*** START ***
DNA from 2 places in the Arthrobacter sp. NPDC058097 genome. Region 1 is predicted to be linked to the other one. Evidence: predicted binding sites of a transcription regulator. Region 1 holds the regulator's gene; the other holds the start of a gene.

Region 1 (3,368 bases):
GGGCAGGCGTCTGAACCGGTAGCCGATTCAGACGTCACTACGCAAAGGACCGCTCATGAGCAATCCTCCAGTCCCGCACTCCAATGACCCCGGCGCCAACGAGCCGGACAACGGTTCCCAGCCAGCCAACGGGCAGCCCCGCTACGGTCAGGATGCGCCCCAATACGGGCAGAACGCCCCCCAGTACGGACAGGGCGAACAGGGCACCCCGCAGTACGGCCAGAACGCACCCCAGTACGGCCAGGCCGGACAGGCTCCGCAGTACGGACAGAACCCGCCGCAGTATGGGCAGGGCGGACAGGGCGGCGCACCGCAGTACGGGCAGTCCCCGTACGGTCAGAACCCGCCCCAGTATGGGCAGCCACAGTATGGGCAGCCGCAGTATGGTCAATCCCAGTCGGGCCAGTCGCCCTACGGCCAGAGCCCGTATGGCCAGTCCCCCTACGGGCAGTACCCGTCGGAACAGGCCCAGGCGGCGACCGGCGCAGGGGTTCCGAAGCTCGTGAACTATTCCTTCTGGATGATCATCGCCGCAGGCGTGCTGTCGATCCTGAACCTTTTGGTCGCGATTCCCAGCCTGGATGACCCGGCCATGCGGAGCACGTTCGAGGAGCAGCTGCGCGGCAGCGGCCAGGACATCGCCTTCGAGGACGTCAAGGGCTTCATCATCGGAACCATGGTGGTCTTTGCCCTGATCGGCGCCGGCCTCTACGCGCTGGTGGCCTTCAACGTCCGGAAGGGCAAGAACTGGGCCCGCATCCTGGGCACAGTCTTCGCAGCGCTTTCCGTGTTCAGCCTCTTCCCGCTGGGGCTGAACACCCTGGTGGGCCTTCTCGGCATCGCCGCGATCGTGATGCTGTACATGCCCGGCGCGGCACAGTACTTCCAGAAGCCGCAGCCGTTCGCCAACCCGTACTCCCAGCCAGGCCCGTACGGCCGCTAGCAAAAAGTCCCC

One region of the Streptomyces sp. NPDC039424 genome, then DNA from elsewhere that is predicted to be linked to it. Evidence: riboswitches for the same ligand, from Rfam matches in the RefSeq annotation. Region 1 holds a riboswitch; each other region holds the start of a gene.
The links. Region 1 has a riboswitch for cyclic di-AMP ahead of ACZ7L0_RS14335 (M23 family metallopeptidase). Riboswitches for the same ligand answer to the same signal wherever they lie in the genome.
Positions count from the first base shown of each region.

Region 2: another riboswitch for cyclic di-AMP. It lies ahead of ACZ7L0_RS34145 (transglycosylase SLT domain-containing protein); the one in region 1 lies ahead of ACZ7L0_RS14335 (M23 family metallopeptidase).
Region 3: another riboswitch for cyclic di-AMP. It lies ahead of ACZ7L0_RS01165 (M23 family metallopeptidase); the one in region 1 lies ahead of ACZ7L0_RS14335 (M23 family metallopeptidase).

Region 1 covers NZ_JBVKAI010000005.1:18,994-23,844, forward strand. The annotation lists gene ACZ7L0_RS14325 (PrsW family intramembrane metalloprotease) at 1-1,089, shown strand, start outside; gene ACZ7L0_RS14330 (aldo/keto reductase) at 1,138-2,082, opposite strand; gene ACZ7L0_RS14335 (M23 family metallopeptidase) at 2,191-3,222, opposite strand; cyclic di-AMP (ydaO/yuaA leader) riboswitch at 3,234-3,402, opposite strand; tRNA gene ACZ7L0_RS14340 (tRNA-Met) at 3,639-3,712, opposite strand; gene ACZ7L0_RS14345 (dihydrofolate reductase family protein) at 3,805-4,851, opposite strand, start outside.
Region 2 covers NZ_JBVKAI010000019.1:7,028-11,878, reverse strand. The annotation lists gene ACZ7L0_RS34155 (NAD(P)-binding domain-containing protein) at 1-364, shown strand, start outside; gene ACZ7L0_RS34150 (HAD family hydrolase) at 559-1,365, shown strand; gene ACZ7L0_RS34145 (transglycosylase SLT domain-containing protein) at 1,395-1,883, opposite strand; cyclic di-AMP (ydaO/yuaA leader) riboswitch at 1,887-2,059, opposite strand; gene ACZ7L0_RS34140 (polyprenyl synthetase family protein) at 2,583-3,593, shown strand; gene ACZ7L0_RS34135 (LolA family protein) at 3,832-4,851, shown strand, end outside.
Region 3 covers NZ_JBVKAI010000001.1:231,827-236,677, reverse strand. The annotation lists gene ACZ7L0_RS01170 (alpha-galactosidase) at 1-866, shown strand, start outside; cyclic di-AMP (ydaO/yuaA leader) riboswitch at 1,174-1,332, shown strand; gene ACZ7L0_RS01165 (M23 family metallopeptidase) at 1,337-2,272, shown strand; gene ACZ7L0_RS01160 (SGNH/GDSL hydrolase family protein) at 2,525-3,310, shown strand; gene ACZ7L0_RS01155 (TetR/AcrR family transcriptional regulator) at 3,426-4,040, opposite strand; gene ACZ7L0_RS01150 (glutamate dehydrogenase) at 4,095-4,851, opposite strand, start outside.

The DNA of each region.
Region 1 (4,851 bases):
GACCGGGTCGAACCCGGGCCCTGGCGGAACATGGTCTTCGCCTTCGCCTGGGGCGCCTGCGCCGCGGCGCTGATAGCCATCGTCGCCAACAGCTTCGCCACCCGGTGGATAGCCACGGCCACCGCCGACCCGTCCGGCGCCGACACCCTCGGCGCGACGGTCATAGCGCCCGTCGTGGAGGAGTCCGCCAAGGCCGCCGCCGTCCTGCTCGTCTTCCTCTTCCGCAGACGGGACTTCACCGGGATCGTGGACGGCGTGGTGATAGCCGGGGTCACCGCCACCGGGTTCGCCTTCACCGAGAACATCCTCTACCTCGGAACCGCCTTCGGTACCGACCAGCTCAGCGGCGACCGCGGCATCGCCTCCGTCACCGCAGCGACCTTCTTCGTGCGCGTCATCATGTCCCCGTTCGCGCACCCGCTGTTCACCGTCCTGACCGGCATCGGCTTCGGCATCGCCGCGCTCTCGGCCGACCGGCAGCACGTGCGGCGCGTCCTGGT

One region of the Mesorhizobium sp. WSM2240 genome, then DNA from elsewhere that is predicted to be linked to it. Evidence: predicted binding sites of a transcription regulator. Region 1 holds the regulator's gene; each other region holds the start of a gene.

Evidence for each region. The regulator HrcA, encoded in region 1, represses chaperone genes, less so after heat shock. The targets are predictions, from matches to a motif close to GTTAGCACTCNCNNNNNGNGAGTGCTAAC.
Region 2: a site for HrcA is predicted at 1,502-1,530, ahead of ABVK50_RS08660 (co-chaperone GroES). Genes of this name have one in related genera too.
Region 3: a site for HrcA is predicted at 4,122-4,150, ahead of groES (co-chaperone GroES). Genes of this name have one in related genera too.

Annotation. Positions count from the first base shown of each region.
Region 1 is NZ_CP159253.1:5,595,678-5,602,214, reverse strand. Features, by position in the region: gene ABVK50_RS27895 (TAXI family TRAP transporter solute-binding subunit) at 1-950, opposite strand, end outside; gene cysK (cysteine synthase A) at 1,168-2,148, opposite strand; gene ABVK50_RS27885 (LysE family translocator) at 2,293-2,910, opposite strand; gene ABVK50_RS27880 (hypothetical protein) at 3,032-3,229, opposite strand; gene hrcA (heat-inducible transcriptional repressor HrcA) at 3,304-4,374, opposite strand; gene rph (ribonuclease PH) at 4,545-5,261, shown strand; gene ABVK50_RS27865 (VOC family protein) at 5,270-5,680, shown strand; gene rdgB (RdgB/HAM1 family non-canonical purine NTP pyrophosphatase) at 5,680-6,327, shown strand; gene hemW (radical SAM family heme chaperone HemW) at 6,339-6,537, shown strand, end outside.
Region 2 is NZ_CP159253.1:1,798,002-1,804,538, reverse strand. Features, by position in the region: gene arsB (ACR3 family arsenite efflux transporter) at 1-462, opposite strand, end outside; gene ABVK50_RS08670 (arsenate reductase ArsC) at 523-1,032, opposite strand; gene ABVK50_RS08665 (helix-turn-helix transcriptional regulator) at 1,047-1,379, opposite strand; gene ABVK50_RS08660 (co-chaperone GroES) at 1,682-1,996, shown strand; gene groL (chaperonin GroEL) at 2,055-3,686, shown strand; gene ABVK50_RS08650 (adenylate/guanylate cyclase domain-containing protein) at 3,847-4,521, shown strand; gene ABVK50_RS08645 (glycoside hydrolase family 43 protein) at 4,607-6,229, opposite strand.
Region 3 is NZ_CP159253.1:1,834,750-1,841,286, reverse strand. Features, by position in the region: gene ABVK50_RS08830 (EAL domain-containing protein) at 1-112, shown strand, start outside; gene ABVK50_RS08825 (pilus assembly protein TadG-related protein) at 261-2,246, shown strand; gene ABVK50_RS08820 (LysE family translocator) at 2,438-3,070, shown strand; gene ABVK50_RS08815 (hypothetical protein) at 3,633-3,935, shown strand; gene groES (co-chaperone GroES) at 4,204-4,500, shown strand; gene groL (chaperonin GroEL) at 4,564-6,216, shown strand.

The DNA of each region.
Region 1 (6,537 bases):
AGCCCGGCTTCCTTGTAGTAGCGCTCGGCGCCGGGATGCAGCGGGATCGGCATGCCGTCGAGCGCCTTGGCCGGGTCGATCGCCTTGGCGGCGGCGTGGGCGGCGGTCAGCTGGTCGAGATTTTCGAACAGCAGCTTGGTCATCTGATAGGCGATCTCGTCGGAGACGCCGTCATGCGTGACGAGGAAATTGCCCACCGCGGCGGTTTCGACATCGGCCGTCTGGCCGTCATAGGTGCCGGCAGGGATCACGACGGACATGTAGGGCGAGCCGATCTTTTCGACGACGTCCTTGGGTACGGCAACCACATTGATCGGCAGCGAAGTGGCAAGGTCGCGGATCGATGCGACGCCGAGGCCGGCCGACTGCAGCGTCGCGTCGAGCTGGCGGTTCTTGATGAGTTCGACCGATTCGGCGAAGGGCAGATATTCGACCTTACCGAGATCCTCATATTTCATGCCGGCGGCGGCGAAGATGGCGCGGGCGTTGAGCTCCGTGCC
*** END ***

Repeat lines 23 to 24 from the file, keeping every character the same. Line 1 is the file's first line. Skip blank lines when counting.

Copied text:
The DNA of each region.
Region 1 (6,537 bases):